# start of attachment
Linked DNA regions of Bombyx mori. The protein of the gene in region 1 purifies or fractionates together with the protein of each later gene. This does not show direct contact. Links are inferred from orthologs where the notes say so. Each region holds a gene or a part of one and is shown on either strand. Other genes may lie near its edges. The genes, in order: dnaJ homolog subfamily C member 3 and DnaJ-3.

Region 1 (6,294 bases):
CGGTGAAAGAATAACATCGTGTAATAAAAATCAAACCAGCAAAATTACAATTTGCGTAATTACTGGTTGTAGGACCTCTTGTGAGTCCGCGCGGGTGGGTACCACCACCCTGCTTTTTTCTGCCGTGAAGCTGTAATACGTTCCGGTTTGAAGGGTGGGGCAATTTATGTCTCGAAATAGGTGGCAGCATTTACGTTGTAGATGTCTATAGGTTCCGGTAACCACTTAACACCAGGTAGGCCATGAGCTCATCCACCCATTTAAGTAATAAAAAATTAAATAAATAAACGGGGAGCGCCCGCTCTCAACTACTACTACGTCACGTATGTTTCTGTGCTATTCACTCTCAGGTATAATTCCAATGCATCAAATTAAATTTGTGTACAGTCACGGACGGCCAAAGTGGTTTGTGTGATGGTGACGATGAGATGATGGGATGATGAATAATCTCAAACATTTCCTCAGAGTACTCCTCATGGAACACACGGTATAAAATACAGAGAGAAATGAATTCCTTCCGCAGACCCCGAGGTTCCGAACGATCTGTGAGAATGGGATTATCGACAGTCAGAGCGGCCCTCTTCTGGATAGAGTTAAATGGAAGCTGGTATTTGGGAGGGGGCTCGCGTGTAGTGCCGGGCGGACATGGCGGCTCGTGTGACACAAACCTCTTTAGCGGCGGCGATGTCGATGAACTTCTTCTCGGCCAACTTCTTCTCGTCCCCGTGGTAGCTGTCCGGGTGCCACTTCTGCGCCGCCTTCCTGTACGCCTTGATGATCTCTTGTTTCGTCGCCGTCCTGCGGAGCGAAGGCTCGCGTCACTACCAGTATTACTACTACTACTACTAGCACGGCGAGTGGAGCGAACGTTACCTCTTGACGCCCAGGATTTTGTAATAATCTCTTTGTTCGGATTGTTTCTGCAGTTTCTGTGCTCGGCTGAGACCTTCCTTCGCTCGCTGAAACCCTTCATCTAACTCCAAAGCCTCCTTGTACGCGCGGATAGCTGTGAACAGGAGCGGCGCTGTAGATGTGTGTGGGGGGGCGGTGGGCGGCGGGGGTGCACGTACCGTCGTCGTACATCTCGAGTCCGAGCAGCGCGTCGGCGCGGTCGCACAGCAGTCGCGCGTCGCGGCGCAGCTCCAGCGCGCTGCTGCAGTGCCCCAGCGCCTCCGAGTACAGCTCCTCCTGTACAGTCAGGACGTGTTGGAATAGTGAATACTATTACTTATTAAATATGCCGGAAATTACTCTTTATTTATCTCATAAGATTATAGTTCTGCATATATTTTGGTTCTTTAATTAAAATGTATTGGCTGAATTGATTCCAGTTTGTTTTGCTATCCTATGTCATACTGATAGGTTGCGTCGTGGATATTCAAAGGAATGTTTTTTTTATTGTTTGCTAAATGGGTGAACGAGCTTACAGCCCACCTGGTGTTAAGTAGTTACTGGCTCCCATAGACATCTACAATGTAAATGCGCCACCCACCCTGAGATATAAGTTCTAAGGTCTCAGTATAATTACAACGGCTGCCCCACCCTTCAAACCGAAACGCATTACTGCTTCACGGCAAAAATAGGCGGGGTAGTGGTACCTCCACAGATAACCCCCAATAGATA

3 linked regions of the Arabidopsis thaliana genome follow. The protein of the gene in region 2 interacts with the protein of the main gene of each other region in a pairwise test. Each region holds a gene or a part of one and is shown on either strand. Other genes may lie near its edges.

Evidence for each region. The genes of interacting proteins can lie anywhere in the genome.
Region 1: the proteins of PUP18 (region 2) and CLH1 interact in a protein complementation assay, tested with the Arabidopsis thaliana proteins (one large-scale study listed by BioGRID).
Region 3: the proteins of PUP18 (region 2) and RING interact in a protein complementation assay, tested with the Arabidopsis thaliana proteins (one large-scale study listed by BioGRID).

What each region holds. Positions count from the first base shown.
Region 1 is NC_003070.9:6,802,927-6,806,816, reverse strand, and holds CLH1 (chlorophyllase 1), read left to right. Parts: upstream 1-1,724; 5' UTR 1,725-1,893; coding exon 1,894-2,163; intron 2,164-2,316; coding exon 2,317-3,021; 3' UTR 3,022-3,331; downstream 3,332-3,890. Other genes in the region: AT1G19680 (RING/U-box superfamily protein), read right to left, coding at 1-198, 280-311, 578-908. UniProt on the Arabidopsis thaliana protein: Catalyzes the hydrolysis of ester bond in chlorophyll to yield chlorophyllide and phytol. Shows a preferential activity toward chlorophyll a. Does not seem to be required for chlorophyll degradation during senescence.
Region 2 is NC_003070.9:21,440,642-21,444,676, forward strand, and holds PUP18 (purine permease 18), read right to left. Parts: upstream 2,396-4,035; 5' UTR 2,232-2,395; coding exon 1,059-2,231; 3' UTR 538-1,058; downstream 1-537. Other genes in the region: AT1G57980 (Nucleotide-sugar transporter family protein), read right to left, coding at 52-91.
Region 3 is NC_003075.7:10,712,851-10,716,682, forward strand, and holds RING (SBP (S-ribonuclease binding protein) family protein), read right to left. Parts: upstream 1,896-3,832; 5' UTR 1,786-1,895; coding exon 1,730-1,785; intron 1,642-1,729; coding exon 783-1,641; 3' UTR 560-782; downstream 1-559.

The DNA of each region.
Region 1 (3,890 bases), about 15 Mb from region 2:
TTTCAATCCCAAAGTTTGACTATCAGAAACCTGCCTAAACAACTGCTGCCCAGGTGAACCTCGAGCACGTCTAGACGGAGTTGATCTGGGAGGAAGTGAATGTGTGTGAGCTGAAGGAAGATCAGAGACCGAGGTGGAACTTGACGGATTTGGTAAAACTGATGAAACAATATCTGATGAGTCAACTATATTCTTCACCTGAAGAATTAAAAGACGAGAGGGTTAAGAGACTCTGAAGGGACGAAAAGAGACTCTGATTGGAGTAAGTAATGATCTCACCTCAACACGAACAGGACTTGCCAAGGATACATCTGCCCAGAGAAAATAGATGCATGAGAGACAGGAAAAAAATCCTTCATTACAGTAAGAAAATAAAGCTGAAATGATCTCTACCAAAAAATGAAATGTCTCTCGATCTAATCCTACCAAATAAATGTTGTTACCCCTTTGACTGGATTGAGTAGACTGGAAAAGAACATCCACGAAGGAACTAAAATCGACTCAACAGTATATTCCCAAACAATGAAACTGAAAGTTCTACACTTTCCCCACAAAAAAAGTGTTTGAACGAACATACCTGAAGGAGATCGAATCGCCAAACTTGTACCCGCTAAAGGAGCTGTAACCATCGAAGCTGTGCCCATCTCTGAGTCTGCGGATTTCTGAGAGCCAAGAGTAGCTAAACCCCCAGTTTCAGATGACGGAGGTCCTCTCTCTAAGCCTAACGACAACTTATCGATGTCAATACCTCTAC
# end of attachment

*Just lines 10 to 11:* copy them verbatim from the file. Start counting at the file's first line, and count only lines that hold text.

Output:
Region 2 is NC_003070.9:21,440,642-21,444,676, forward strand, and holds PUP18 (purine permease 18), read right to left. Parts: upstream 2,396-4,035; 5' UTR 2,232-2,395; coding exon 1,059-2,231; 3' UTR 538-1,058; downstream 1-537. Other genes in the region: AT1G57980 (Nucleotide-sugar transporter family protein), read right to left, coding at 52-91.
Region 3 is NC_003075.7:10,712,851-10,716,682, forward strand, and holds RING (SBP (S-ribonuclease binding protein) family protein), read right to left. Parts: upstream 1,896-3,832; 5' UTR 1,786-1,895; coding exon 1,730-1,785; intron 1,642-1,729; coding exon 783-1,641; 3' UTR 560-782; downstream 1-559.